Thank you, Mr. Chair. Thank you, colleagues, and thank you, Kevin, for joining me.
Mr. Chairman, let me begin by saluting your re-election as the member for Yukon.
Your chairman and I are proud members of the class of 2000. We were among 24 Liberals elected in the class of 2000. In the last Parliament, sadly, we dropped to four, but with your return, Mr. Chairman, we're back up to five, so congratulations.
It's a privilege to be here. I guess I'm the first minister to appear before a committee in this new Parliament. I'm obviously happy to be here with my friend and our colleague, Kevin Lamoureux.
I am here under the mandate given to me by the Prime Minister to cooperate in a concrete manner with the members of all parties and, of course, with our parliamentary committees.
I'm hoping that together we can bring a new tone and a renewed sense of collaboration into our House, and that we can make efforts to extend that new tone down the hall to our colleagues who serve in the Senate.
My goal of making Parliament more relevant and more effective requires your co-operation and your expertise in reviewing the Standing Orders with a view to improving accountability, making this place more family friendly, and giving members of Parliament the ability to fully participate in all activities of the House.
I'm sure all of you have read with great excitement the mandate letter the Prime Minister gave me. It was made public, but I'll briefly summarize some of the main priorities in it. The mandate letter, in my case, includes a mix of changes to the Standing Orders, some legislative changes, and what I would call some policy changes or improvements.
Many of the commitments that require changes to our Standing Orders come, of course, under the purview of your committee. For example, making Parliament a more family-friendly place is one of the things the Prime Minister has asked me to work on. It would include things like, perhaps, eliminating Friday sitting days to allow colleagues to travel to far-flung parts of the country to work in their constituencies and to plan more and better time with their families.
Another is adjusting the times we vote in the House of Commons. We all come back to vote at 5:30 or 6 or 6:45 some days of the week. We're all sitting there at question period at three o'clock. Might there be a way, in routine deferrals of votes, to take them while everybody is in the House at three o'clock, for example?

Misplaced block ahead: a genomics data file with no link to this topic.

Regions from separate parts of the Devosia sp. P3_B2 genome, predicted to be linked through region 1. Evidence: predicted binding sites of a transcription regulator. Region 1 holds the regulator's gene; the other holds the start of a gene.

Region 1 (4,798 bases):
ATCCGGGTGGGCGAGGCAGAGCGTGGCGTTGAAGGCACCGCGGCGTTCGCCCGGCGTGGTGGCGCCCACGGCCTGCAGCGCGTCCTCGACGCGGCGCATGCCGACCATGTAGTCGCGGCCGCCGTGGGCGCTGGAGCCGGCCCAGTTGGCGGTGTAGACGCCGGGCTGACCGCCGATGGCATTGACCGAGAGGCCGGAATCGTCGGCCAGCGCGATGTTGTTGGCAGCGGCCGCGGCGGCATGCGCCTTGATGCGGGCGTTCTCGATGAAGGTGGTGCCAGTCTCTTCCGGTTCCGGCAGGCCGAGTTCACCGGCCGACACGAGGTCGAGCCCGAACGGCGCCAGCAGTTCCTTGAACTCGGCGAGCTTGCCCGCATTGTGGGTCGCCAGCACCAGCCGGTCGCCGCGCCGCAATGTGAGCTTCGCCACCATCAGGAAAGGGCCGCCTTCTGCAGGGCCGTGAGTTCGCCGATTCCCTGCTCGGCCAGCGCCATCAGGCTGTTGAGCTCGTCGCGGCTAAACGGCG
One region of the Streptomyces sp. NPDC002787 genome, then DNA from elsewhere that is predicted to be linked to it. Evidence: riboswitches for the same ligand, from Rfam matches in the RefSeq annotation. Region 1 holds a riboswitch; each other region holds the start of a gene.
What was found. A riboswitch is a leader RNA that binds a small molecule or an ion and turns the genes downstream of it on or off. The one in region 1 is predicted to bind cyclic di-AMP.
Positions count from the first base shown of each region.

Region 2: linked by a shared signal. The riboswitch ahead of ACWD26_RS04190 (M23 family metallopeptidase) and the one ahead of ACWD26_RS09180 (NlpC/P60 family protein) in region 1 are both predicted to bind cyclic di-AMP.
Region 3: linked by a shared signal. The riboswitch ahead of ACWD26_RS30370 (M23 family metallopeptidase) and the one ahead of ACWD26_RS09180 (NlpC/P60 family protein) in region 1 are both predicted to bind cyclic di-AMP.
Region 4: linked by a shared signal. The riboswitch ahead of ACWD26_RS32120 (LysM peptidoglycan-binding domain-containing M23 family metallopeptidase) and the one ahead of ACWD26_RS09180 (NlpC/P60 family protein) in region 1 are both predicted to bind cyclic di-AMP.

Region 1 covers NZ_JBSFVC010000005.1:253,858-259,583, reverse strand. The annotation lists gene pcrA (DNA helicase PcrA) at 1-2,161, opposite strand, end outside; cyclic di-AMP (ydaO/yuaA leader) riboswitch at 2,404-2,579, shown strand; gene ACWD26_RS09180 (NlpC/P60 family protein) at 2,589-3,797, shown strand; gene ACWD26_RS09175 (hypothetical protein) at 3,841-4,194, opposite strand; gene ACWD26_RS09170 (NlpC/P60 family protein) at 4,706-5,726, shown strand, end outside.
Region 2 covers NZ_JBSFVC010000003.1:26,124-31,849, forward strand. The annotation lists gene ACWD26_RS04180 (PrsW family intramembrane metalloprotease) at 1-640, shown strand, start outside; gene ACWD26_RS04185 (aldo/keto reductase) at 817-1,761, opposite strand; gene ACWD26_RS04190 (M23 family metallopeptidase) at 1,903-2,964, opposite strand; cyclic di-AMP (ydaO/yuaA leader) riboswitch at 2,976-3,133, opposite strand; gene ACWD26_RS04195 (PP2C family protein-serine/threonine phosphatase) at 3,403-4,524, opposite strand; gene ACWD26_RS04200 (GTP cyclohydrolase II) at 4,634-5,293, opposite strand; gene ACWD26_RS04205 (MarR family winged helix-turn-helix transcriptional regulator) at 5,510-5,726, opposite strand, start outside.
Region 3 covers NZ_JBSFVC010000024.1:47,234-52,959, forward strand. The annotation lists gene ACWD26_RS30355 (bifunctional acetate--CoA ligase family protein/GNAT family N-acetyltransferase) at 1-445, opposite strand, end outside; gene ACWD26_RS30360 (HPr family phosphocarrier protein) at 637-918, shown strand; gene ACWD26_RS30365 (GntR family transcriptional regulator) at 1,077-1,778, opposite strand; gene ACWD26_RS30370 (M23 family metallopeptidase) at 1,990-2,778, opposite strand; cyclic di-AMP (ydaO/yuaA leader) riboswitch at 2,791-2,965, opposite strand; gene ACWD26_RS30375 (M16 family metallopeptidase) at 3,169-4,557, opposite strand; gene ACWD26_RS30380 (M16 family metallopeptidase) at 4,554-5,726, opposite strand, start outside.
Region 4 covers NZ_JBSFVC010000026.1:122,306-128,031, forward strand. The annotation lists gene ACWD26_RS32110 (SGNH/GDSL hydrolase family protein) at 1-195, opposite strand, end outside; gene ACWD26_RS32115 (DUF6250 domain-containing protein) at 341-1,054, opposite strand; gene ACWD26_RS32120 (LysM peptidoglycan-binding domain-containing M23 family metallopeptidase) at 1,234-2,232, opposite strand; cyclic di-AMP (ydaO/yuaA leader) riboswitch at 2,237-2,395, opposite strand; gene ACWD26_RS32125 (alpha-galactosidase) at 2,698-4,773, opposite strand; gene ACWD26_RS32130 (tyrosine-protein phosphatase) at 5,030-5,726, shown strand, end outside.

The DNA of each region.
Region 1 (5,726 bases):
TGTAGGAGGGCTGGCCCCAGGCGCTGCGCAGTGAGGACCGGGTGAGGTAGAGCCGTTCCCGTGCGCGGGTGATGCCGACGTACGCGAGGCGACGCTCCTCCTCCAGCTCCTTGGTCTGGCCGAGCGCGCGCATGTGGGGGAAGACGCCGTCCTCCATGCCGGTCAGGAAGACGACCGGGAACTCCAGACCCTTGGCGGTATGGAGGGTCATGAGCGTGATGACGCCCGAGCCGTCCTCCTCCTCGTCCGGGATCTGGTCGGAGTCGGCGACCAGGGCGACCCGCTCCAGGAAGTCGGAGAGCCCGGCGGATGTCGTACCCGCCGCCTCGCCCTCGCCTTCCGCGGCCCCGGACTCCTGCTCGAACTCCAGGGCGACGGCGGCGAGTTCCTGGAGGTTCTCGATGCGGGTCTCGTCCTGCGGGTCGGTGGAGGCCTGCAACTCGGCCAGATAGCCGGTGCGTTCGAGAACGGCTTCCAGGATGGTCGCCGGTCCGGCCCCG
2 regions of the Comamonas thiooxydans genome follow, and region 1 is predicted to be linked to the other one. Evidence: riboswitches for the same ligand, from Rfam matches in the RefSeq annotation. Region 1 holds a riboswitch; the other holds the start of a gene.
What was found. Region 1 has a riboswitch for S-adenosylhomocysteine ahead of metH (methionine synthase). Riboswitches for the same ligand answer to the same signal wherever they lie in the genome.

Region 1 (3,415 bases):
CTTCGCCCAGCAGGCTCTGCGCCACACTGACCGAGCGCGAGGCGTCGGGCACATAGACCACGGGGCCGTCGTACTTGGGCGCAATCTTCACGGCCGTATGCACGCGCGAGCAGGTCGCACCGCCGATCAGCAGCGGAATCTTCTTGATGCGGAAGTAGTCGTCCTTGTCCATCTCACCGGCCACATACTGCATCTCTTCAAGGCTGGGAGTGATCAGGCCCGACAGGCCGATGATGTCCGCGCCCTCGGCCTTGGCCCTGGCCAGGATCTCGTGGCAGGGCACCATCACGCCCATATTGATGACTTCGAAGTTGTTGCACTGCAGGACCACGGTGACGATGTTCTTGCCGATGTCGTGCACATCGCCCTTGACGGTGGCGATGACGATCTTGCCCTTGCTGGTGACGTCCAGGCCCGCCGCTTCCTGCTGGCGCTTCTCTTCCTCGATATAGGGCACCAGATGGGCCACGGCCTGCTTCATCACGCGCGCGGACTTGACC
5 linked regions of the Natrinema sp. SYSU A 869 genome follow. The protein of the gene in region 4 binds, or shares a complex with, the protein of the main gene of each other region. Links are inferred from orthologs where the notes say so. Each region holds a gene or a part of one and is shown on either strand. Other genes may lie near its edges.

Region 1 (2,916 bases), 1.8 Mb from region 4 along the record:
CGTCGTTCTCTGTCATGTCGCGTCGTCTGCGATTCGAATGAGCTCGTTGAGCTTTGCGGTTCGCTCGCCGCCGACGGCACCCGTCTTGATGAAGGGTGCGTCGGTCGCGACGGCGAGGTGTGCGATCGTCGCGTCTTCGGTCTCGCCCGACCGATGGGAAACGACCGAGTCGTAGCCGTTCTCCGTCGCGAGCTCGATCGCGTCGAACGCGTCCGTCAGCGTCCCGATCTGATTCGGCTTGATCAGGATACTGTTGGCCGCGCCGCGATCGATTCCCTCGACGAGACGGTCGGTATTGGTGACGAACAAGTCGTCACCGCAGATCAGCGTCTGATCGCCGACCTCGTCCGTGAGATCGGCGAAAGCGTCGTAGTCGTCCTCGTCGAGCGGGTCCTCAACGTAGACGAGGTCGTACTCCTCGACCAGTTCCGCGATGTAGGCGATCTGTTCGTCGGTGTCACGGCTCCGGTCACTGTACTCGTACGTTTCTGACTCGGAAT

For sitting hours, maybe we can have two sitting days on a Tuesday if we're going to drop a Friday sitting day.
Those are all issues that have been around this place for a lot longer than some of us have had the privilege of serving here. I have had informal conversations with colleagues on all sides of the aisle. There is a lot of common ground. It has to be done properly and thoughtfully, and we have to understand the consequences of these changes, but I very much hope that you can help all of us arrive at some improvements in that regard.
For question period reform, we could possibly have some form of a prime minister's question period. You know that was a commitment we made. Just to be clear, that was never made to substitute for the Prime Minister's ordinary weekly appearance in question period. It was to be in addition to that, or one of the days, for example, might have that different component. There was confusion as to whether we were suggesting that he come only one day a week. That is not the case, but is there one day a week when his appearance could perhaps be more effective or different? Maybe there could be a longer time for questions and answers. Those are some of the ideas.
There's ending the abuse of omnibus legislation. We have some ideas for how that might work. There's prorogation, though that falls into a constitutional prerogative of the crown and is, perhaps, more complicated.
There is the issue of parliamentary committees and making them more effective and of giving you, Mr. Chairman, and your colleagues the resources you need. There's the issue of not having parliamentary secretaries as voting members of committees. I understand you've had some conversations at this table about that issue. There's ensuring that committees are properly resourced.